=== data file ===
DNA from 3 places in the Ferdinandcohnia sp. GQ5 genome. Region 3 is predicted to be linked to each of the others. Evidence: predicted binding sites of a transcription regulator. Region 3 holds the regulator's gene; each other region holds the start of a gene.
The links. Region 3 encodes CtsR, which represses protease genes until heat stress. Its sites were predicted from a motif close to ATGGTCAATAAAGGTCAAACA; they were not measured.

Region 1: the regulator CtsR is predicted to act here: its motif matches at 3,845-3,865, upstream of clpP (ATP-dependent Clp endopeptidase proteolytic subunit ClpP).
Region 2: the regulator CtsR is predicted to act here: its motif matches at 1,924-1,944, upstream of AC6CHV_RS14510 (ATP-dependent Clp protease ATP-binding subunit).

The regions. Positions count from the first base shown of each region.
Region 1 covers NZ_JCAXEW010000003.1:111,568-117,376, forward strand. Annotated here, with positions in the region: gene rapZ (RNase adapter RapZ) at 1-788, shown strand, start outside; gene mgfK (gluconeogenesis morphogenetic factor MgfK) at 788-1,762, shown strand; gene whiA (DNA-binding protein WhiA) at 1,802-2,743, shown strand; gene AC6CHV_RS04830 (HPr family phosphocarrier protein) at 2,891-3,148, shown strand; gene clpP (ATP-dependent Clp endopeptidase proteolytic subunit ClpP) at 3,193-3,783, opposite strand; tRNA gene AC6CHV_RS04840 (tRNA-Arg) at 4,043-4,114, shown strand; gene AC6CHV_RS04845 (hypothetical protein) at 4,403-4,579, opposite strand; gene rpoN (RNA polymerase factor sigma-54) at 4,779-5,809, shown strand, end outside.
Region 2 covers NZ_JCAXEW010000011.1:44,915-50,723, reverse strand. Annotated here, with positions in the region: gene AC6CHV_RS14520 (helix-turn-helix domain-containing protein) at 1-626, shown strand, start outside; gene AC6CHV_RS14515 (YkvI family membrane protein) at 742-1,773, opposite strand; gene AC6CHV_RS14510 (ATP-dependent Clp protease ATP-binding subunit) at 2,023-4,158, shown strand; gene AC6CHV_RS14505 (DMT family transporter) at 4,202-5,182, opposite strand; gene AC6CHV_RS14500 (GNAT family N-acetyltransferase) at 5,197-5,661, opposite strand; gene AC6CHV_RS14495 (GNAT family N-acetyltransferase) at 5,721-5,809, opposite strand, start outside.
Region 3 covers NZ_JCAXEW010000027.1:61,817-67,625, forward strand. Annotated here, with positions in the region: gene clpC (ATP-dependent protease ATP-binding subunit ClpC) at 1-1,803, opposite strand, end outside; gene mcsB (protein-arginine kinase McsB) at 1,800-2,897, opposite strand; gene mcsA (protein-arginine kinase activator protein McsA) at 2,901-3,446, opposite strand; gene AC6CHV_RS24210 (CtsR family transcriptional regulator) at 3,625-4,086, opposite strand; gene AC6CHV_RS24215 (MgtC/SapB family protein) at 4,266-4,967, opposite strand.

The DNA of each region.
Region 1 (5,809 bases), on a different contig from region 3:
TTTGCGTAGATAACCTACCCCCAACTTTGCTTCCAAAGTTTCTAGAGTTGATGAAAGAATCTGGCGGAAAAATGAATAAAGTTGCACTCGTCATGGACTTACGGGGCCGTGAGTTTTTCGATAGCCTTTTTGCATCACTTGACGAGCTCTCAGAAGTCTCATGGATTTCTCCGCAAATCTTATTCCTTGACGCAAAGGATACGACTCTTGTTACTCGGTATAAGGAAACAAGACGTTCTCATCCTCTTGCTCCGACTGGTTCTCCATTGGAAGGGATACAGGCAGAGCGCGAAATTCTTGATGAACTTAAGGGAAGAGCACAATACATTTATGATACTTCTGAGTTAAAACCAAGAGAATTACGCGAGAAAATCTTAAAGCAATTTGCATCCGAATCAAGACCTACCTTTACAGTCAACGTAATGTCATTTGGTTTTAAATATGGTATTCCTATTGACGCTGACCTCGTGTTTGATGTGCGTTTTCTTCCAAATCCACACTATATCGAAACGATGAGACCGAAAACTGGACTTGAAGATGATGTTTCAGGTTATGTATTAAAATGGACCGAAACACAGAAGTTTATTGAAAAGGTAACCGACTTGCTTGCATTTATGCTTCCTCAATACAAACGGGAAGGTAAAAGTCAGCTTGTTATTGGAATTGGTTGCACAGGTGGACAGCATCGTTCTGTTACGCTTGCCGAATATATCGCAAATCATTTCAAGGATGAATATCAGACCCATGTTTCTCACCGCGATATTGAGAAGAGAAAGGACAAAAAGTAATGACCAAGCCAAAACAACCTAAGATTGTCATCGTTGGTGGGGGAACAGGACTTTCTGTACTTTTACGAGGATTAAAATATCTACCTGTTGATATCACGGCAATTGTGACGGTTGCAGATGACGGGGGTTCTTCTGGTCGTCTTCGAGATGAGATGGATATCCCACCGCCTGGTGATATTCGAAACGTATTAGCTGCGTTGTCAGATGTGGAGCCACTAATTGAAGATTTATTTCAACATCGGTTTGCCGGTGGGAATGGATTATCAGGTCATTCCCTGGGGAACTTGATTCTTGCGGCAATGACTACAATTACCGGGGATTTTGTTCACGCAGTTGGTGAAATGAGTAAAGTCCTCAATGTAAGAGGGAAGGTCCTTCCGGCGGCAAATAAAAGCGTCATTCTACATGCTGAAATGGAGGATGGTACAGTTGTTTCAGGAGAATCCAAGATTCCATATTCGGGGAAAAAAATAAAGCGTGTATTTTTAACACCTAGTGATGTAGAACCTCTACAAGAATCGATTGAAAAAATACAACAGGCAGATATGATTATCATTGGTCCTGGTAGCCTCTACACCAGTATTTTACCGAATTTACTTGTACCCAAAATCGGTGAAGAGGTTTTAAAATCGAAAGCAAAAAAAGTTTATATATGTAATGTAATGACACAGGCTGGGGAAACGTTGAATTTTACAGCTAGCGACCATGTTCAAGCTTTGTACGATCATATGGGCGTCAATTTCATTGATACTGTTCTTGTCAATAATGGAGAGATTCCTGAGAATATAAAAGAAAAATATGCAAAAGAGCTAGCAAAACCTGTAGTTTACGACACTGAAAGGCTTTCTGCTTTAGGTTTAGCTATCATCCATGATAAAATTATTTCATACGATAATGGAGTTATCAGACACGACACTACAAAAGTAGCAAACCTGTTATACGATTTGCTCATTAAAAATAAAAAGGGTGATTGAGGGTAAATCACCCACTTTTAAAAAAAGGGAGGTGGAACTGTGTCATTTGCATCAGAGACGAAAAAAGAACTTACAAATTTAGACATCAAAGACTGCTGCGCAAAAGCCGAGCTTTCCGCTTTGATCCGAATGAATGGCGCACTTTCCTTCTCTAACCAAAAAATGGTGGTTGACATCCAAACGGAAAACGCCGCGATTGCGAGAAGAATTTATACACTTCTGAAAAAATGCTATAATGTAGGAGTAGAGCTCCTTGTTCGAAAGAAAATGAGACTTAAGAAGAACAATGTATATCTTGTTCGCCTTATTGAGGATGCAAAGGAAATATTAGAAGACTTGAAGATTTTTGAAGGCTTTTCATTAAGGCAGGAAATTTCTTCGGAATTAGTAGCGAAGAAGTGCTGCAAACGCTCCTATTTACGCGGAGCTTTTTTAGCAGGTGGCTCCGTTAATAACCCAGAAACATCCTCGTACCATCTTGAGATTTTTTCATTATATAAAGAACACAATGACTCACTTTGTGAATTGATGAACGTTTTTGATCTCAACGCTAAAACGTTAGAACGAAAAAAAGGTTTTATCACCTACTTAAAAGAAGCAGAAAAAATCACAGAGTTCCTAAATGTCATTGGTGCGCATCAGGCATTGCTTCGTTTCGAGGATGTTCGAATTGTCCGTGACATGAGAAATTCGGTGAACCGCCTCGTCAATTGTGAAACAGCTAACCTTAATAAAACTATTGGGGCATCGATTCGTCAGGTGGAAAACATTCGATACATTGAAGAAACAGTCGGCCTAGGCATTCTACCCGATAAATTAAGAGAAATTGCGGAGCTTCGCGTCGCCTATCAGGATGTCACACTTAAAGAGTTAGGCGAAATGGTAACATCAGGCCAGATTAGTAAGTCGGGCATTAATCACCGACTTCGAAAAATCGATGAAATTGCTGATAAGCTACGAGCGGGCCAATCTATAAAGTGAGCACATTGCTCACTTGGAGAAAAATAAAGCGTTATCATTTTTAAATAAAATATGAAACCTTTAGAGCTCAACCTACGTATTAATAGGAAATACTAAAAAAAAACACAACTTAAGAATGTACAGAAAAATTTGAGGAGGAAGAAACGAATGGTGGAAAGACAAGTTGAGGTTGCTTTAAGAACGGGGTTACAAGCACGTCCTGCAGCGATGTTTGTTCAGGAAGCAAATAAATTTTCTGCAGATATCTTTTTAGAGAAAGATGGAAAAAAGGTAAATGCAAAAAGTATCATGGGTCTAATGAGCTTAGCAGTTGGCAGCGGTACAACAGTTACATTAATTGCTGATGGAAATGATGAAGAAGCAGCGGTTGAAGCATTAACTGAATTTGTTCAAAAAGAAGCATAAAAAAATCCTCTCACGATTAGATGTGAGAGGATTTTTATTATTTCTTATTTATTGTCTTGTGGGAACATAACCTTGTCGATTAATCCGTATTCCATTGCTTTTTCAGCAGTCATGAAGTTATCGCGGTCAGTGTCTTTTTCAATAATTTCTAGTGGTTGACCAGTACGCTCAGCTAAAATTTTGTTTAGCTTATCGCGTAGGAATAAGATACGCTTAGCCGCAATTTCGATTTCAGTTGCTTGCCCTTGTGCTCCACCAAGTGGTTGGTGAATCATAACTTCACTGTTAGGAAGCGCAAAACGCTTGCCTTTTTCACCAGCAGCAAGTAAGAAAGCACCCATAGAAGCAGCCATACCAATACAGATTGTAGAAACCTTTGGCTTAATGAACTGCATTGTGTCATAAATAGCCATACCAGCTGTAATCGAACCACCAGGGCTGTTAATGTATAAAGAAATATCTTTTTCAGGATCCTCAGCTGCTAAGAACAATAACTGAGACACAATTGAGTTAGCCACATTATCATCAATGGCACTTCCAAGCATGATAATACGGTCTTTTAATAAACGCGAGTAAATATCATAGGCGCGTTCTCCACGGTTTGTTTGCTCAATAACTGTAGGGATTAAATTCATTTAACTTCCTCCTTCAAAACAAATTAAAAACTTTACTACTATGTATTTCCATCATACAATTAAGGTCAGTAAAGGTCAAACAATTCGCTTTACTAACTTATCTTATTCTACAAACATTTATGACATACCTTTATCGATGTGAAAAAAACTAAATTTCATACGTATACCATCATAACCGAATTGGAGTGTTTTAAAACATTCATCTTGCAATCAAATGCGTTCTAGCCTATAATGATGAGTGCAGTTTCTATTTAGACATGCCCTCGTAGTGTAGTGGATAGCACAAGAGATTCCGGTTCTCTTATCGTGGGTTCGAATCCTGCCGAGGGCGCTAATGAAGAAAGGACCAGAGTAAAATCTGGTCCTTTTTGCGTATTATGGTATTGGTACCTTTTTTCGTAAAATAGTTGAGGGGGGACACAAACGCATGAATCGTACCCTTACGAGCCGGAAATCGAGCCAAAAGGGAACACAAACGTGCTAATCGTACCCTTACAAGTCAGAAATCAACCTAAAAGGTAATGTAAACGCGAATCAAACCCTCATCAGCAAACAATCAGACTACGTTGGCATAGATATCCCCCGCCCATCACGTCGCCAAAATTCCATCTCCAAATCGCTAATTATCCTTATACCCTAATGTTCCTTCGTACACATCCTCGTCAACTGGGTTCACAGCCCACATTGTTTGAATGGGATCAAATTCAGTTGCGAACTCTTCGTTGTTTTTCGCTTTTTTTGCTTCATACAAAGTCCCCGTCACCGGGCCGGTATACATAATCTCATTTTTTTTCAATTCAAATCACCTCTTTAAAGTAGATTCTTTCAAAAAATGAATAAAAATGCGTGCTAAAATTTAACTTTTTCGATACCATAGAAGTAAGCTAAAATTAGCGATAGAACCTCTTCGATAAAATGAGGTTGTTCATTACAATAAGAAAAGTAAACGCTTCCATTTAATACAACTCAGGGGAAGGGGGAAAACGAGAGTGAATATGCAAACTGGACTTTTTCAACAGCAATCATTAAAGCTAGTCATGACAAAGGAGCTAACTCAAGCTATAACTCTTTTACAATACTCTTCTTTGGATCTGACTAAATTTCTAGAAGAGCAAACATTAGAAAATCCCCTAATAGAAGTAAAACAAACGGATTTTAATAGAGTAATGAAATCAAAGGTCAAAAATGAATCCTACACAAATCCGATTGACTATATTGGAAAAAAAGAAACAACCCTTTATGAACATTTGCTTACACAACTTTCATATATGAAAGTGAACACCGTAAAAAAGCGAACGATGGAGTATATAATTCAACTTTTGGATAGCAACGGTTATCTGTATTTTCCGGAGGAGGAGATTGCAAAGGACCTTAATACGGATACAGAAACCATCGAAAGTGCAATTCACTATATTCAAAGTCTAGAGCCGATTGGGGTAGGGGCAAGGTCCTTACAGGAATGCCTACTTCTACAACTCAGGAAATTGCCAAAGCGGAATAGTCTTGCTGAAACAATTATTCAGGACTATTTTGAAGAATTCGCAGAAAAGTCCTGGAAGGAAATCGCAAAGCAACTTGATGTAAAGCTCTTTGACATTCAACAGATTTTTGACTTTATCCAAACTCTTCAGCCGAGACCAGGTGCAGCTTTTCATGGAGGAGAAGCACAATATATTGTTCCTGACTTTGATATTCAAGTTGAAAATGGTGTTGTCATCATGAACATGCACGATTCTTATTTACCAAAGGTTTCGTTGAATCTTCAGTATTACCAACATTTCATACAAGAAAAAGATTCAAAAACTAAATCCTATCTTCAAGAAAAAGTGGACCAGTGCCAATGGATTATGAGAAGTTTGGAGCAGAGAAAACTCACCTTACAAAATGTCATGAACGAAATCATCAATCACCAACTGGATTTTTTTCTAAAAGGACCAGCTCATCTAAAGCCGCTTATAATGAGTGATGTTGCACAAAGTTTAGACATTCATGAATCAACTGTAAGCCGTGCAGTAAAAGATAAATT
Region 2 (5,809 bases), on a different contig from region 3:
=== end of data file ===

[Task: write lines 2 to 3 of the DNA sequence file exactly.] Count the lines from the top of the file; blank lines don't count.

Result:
The links. Region 3 encodes CtsR, which represses protease genes until heat stress. Its sites were predicted from a motif close to ATGGTCAATAAAGGTCAAACA; they were not measured.

Region 1: the regulator CtsR is predicted to act here: its motif matches at 3,845-3,865, upstream of clpP (ATP-dependent Clp endopeptidase proteolytic subunit ClpP).